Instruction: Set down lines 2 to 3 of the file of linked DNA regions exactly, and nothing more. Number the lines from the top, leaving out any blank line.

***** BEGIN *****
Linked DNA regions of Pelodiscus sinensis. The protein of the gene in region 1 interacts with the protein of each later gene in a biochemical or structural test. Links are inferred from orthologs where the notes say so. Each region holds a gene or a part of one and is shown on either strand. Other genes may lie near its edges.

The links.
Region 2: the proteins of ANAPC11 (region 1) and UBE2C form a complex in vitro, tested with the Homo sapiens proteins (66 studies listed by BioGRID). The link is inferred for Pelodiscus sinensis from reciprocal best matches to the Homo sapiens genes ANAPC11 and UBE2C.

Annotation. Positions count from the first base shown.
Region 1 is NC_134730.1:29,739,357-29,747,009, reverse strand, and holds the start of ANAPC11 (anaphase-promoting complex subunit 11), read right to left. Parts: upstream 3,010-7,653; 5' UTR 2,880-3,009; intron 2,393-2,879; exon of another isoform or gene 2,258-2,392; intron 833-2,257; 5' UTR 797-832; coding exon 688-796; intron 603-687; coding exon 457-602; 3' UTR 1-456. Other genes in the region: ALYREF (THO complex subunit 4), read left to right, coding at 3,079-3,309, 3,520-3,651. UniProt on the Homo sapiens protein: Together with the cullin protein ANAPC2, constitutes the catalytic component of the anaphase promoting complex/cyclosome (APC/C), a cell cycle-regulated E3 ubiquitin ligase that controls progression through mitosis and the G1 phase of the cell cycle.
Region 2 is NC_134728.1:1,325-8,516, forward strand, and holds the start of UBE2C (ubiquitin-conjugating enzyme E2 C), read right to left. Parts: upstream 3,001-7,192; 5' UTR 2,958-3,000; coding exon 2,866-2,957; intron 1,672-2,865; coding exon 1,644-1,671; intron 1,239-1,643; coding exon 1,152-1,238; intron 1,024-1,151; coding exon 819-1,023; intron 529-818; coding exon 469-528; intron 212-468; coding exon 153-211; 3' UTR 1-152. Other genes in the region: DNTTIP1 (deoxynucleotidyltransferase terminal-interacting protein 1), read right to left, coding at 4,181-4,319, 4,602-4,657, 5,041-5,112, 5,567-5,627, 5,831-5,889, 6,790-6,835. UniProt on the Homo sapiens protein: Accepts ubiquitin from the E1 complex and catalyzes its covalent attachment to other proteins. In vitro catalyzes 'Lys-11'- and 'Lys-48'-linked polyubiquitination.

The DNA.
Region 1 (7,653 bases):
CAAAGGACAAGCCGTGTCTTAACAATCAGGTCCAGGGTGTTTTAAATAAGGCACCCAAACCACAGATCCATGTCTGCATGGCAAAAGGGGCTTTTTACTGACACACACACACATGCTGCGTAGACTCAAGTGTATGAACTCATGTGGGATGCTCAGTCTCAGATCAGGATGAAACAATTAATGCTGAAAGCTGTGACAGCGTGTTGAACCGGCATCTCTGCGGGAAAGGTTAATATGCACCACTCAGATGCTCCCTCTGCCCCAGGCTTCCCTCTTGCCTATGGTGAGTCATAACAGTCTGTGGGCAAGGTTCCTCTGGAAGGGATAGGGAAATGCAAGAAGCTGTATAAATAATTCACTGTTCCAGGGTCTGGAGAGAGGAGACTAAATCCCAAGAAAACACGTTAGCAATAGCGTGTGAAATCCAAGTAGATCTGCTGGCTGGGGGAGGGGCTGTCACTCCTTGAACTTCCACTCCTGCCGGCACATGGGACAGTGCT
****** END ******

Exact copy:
The links.
Region 2: the proteins of ANAPC11 (region 1) and UBE2C form a complex in vitro, tested with the Homo sapiens proteins (66 studies listed by BioGRID). The link is inferred for Pelodiscus sinensis from reciprocal best matches to the Homo sapiens genes ANAPC11 and UBE2C.